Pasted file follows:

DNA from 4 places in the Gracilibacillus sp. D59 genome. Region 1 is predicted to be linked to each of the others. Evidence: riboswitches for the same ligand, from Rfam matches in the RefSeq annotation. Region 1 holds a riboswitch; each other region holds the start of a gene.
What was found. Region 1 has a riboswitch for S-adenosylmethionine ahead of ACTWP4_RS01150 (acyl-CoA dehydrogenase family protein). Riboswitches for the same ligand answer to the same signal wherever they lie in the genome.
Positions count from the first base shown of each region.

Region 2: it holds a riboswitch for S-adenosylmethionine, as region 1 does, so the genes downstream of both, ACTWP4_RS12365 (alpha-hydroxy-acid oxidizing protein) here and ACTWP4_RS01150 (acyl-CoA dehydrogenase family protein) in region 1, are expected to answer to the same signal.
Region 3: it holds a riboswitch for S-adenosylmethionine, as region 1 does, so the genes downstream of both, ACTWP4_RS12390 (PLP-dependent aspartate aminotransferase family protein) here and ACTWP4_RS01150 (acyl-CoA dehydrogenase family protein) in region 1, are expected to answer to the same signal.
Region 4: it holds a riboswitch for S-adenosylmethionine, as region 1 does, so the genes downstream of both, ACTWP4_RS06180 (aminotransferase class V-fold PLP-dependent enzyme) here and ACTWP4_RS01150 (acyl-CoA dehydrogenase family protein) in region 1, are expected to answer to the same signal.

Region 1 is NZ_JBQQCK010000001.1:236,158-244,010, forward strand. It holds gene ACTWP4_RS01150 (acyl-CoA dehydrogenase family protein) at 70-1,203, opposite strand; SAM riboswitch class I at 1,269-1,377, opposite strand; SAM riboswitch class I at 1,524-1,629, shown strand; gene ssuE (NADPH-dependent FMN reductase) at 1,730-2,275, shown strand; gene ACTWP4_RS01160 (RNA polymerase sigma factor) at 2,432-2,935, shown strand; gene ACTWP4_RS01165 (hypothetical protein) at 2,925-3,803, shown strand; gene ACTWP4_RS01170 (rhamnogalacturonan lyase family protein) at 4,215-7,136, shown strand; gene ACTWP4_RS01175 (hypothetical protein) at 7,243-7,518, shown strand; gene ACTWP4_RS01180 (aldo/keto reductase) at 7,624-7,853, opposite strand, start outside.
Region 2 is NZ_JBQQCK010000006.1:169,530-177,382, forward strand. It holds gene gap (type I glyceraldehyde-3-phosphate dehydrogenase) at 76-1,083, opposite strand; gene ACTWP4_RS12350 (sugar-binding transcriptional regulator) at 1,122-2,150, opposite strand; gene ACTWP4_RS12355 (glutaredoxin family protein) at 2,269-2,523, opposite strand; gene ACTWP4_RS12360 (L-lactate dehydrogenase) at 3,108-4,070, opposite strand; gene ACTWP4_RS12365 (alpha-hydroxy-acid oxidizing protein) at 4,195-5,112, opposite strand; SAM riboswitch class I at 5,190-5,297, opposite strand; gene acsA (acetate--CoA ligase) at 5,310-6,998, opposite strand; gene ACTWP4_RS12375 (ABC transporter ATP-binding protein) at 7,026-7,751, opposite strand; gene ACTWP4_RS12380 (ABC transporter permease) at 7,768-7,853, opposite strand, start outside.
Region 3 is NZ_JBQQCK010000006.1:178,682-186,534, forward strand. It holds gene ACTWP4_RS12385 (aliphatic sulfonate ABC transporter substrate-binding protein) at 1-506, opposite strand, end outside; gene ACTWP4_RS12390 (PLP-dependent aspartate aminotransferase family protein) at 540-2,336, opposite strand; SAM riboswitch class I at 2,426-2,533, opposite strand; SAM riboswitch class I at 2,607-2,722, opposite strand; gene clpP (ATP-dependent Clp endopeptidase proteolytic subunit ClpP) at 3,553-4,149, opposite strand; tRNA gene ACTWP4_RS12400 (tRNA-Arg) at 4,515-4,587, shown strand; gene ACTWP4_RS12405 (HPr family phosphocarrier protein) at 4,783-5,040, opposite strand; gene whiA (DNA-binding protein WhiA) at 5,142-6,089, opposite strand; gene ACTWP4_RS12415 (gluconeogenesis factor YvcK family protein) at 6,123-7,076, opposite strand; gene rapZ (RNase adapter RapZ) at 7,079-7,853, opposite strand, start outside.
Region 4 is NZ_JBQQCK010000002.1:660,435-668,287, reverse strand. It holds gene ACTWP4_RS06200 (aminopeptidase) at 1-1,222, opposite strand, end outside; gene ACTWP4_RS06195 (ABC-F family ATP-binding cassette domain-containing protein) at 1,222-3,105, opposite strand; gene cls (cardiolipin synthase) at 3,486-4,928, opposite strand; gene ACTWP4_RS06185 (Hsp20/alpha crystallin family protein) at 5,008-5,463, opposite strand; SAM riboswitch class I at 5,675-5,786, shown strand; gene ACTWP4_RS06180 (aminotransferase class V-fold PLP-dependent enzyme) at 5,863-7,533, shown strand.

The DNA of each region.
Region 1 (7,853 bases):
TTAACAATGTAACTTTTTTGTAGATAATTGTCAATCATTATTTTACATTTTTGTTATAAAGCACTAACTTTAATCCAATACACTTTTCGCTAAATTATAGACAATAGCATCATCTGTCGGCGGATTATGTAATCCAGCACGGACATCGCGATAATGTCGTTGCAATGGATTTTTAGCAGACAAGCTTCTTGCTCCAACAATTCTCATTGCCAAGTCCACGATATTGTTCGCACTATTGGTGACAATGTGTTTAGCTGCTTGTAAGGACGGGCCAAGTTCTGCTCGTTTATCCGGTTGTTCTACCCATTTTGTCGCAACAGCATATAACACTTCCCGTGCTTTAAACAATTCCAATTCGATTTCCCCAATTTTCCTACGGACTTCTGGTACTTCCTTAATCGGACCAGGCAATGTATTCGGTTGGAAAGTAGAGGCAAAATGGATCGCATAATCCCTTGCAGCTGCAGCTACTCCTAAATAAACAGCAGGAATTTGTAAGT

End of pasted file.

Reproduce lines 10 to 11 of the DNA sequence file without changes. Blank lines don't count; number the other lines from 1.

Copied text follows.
Region 4 is NZ_JBQQCK010000002.1:660,435-668,287, reverse strand. It holds gene ACTWP4_RS06200 (aminopeptidase) at 1-1,222, opposite strand, end outside; gene ACTWP4_RS06195 (ABC-F family ATP-binding cassette domain-containing protein) at 1,222-3,105, opposite strand; gene cls (cardiolipin synthase) at 3,486-4,928, opposite strand; gene ACTWP4_RS06185 (Hsp20/alpha crystallin family protein) at 5,008-5,463, opposite strand; SAM riboswitch class I at 5,675-5,786, shown strand; gene ACTWP4_RS06180 (aminotransferase class V-fold PLP-dependent enzyme) at 5,863-7,533, shown strand.

The DNA of each region.